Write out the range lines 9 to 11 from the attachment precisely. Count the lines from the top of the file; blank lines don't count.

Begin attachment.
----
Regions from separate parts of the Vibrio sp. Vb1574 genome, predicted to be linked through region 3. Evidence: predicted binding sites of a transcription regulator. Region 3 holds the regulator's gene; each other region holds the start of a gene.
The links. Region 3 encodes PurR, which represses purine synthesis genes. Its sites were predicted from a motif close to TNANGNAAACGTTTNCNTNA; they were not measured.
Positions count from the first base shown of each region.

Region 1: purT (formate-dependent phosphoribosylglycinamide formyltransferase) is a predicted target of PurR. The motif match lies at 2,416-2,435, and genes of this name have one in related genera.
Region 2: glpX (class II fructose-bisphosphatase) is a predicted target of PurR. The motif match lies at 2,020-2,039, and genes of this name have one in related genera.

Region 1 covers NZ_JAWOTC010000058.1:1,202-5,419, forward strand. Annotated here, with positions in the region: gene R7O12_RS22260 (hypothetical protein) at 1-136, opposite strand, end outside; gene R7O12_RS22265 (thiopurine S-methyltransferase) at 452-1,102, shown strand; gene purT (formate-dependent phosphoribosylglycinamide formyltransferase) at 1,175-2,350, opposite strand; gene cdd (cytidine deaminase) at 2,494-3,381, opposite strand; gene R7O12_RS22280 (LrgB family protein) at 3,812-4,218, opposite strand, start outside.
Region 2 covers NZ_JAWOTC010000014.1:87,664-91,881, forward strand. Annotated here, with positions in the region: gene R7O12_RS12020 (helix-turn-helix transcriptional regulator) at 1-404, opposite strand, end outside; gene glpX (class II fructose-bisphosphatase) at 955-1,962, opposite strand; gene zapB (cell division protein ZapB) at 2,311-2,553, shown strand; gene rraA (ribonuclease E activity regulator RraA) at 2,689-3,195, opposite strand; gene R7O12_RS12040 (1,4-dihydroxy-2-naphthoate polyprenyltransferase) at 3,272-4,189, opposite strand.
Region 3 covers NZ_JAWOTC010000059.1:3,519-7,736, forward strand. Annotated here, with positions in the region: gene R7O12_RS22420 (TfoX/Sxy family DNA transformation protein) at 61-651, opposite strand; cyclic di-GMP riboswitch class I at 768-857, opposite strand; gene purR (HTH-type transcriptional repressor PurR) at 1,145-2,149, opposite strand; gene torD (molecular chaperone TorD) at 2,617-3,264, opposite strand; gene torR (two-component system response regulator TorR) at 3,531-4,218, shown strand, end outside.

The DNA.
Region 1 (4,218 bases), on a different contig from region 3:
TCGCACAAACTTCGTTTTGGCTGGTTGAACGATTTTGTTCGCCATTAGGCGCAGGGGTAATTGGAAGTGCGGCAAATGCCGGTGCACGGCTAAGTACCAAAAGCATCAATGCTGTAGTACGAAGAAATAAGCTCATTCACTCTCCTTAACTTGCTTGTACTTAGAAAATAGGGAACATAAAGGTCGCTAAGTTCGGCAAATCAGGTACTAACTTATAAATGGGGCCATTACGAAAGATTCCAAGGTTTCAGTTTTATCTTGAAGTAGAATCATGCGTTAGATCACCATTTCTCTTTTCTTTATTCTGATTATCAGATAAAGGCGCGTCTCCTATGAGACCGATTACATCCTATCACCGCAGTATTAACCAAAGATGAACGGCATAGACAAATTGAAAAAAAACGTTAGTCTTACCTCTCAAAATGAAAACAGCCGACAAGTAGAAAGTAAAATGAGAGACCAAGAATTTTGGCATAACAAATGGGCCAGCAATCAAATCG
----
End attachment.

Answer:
The DNA.
Region 1 (4,218 bases), on a different contig from region 3:
TCGCACAAACTTCGTTTTGGCTGGTTGAACGATTTTGTTCGCCATTAGGCGCAGGGGTAATTGGAAGTGCGGCAAATGCCGGTGCACGGCTAAGTACCAAAAGCATCAATGCTGTAGTACGAAGAAATAAGCTCATTCACTCTCCTTAACTTGCTTGTACTTAGAAAATAGGGAACATAAAGGTCGCTAAGTTCGGCAAATCAGGTACTAACTTATAAATGGGGCCATTACGAAAGATTCCAAGGTTTCAGTTTTATCTTGAAGTAGAATCATGCGTTAGATCACCATTTCTCTTTTCTTTATTCTGATTATCAGATAAAGGCGCGTCTCCTATGAGACCGATTACATCCTATCACCGCAGTATTAACCAAAGATGAACGGCATAGACAAATTGAAAAAAAACGTTAGTCTTACCTCTCAAAATGAAAACAGCCGACAAGTAGAAAGTAAAATGAGAGACCAAGAATTTTGGCATAACAAATGGGCCAGCAATCAAATCG